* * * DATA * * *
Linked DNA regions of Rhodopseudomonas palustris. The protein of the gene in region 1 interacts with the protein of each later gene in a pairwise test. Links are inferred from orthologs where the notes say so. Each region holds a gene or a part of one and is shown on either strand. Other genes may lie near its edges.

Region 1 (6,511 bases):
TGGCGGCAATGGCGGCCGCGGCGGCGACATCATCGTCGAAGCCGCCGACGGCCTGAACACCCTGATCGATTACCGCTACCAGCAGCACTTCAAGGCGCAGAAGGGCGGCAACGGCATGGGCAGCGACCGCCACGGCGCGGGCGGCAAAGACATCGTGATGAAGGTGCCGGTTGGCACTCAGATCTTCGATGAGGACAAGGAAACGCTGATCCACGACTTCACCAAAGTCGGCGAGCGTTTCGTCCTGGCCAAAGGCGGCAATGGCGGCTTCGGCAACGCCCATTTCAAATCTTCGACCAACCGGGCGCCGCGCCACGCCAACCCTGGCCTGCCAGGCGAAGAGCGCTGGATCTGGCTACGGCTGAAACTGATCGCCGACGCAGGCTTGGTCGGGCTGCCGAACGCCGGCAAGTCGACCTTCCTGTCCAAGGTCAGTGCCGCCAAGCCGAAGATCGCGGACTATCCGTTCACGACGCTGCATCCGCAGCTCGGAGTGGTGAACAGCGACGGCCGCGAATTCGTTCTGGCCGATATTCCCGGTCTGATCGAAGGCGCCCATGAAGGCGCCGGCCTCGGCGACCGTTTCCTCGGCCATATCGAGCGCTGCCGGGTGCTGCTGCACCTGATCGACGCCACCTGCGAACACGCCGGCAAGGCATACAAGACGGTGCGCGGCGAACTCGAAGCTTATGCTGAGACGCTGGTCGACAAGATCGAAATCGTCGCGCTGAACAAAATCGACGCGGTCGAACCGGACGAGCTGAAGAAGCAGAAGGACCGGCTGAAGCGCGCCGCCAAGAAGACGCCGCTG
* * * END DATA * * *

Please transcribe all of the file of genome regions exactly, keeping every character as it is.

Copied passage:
Linked DNA regions of Rhodopseudomonas palustris. The protein of the gene in region 1 interacts with the protein of each later gene in a pairwise test. Links are inferred from orthologs where the notes say so. Each region holds a gene or a part of one and is shown on either strand. Other genes may lie near its edges.

Region 1 (6,511 bases):
TGGCGGCAATGGCGGCCGCGGCGGCGACATCATCGTCGAAGCCGCCGACGGCCTGAACACCCTGATCGATTACCGCTACCAGCAGCACTTCAAGGCGCAGAAGGGCGGCAACGGCATGGGCAGCGACCGCCACGGCGCGGGCGGCAAAGACATCGTGATGAAGGTGCCGGTTGGCACTCAGATCTTCGATGAGGACAAGGAAACGCTGATCCACGACTTCACCAAAGTCGGCGAGCGTTTCGTCCTGGCCAAAGGCGGCAATGGCGGCTTCGGCAACGCCCATTTCAAATCTTCGACCAACCGGGCGCCGCGCCACGCCAACCCTGGCCTGCCAGGCGAAGAGCGCTGGATCTGGCTACGGCTGAAACTGATCGCCGACGCAGGCTTGGTCGGGCTGCCGAACGCCGGCAAGTCGACCTTCCTGTCCAAGGTCAGTGCCGCCAAGCCGAAGATCGCGGACTATCCGTTCACGACGCTGCATCCGCAGCTCGGAGTGGTGAACAGCGACGGCCGCGAATTCGTTCTGGCCGATATTCCCGGTCTGATCGAAGGCGCCCATGAAGGCGCCGGCCTCGGCGACCGTTTCCTCGGCCATATCGAGCGCTGCCGGGTGCTGCTGCACCTGATCGACGCCACCTGCGAACACGCCGGCAAGGCATACAAGACGGTGCGCGGCGAACTCGAAGCTTATGCTGAGACGCTGGTCGACAAGATCGAAATCGTCGCGCTGAACAAAATCGACGCGGTCGAACCGGACGAGCTGAAGAAGCAGAAGGACCGGCTGAAGCGCGCCGCCAAGAAGACGCCGCTG